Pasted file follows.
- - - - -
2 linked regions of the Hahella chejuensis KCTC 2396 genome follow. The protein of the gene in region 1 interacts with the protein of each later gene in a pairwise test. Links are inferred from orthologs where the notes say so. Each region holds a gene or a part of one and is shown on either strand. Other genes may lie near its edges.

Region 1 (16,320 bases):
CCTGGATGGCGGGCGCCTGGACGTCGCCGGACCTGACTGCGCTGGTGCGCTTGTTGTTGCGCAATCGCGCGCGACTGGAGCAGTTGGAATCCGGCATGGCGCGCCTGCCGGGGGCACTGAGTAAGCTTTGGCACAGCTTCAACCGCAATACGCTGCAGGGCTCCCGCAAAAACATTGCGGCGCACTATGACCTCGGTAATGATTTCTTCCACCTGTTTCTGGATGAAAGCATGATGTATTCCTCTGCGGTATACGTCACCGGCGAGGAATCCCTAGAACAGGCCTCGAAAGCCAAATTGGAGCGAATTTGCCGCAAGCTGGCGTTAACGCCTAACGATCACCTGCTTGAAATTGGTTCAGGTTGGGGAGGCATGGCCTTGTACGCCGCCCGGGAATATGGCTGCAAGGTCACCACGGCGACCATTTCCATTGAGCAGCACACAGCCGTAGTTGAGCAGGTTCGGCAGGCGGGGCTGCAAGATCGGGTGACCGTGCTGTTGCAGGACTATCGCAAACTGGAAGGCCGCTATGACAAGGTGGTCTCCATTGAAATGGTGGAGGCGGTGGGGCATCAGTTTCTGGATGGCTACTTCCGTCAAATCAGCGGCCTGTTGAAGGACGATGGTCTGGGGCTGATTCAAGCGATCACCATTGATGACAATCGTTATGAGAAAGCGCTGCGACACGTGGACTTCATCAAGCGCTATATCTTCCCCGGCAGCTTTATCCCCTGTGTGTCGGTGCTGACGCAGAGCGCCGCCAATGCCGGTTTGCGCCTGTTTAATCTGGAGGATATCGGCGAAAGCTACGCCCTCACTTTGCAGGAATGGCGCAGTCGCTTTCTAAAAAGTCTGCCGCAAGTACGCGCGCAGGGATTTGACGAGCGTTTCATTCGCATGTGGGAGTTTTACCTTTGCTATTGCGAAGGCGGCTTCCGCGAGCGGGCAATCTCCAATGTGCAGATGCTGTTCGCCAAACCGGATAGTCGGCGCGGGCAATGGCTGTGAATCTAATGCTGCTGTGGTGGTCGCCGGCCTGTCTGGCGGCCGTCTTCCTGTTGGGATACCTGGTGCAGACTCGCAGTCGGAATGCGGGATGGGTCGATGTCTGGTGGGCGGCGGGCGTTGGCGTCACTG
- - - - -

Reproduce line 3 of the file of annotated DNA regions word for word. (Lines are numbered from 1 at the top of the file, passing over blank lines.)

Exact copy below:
CCTGGATGGCGGGCGCCTGGACGTCGCCGGACCTGACTGCGCTGGTGCGCTTGTTGTTGCGCAATCGCGCGCGACTGGAGCAGTTGGAATCCGGCATGGCGCGCCTGCCGGGGGCACTGAGTAAGCTTTGGCACAGCTTCAACCGCAATACGCTGCAGGGCTCCCGCAAAAACATTGCGGCGCACTATGACCTCGGTAATGATTTCTTCCACCTGTTTCTGGATGAAAGCATGATGTATTCCTCTGCGGTATACGTCACCGGCGAGGAATCCCTAGAACAGGCCTCGAAAGCCAAATTGGAGCGAATTTGCCGCAAGCTGGCGTTAACGCCTAACGATCACCTGCTTGAAATTGGTTCAGGTTGGGGAGGCATGGCCTTGTACGCCGCCCGGGAATATGGCTGCAAGGTCACCACGGCGACCATTTCCATTGAGCAGCACACAGCCGTAGTTGAGCAGGTTCGGCAGGCGGGGCTGCAAGATCGGGTGACCGTGCTGTTGCAGGACTATCGCAAACTGGAAGGCCGCTATGACAAGGTGGTCTCCATTGAAATGGTGGAGGCGGTGGGGCATCAGTTTCTGGATGGCTACTTCCGTCAAATCAGCGGCCTGTTGAAGGACGATGGTCTGGGGCTGATTCAAGCGATCACCATTGATGACAATCGTTATGAGAAAGCGCTGCGACACGTGGACTTCATCAAGCGCTATATCTTCCCCGGCAGCTTTATCCCCTGTGTGTCGGTGCTGACGCAGAGCGCCGCCAATGCCGGTTTGCGCCTGTTTAATCTGGAGGATATCGGCGAAAGCTACGCCCTCACTTTGCAGGAATGGCGCAGTCGCTTTCTAAAAAGTCTGCCGCAAGTACGCGCGCAGGGATTTGACGAGCGTTTCATTCGCATGTGGGAGTTTTACCTTTGCTATTGCGAAGGCGGCTTCCGCGAGCGGGCAATCTCCAATGTGCAGATGCTGTTCGCCAAACCGGATAGTCGGCGCGGGCAATGGCTGTGAATCTAATGCTGCTGTGGTGGTCGCCGGCCTGTCTGGCGGCCGTCTTCCTGTTGGGATACCTGGTGCAGACTCGCAGTCGGAATGCGGGATGGGTCGATGTCTGGTGGGCGGCGGGCGTTGGCGTCACTG